BAGHDAD, Iraq The Iraqi court trying Saddam Hussein postponed the verdict in the former leader s first trial and said today that the judges are considering the possibility of recalling some witnesses.
The court is due to convene Oct. 16 for the first time since it adjourned July 27 to allow the five-judge panel to consider their verdicts against Saddam and seven co-defendants on charges of crimes against humanity for a crackdown against Shiites in the 1980s.
A verdict had been expected on that day, but court spokesman Raid Juhi said the Oct. 16 session will not be for the verdict. It s for the judges review of the evidence. Juhi said he could not say when the verdict would be issued.
Saddam and his co-defendants face possible execution by hanging if found guilty in the charges, connected to a crackdown on Shiites in the town of Dujail launched in 1982.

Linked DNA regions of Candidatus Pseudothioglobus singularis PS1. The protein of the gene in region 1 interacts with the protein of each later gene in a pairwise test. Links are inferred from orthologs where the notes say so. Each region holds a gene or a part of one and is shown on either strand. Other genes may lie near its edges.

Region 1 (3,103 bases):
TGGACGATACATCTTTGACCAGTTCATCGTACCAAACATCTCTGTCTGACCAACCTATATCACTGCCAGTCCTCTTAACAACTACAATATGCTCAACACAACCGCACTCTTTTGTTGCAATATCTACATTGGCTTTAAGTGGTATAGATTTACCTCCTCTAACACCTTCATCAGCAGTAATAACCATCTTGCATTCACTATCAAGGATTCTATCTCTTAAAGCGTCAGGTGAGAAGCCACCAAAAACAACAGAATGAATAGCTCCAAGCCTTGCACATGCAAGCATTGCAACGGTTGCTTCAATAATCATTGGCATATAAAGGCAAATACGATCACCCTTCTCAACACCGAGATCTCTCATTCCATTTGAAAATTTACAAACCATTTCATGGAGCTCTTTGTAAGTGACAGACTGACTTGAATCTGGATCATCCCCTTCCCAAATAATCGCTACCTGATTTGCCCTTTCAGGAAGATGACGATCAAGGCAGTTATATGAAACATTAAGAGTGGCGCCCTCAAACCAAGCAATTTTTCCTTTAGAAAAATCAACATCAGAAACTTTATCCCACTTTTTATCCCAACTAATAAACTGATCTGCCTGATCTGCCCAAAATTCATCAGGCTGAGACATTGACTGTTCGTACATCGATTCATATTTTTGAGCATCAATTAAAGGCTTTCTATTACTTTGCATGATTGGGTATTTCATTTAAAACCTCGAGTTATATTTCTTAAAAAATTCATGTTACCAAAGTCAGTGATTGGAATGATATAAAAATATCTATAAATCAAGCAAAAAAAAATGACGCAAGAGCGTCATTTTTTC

That has raised concerns that such a verdict could stoke the Sunni-led insurgency and rampant sectarian violence that has plagued the country. Minority Sunnis were dominant under Saddam but lost power to Shiites, who comprise some 60 percent of Iraq s population, after the U.S.-led invasion in 2003 and tensions between the Islamic sects have been on the rise.
The judges have been reviewing the evidence and testimony from the nine-month trial to determine whether it is complete or is lacking, Juhi told The Associated Press.
If they decide it is lacking, they could call back witnesses or review other evidence. Juhi would not say whether he believed this would likely happen. It is up to the judges to issue a decision on this, he said.
A second trial of the former Iraqi dictator and six co-defendants began Aug. 21 on genocide charges for their alleged roles in a bloody 1987-1988 crackdown against Kurdish rebels.
It was adjourned last week until Oct. 9 after a stormy session during which the chief judge expelled all of the defendants.
Earlier in the week, Chief Judge Mohammed Oreibi al-Khalifa had replaced the previous chief judge, who was accused of being too soft on the former president.
Saddam s attorneys responded by boycotting the proceedings, and al-Khalifa put the trial on hold in order to give Saddam and the other defendants time to convince their lawyers to end the boycott or to confer with new ones.
Read more in later editions of The Blade and toledoblade.com.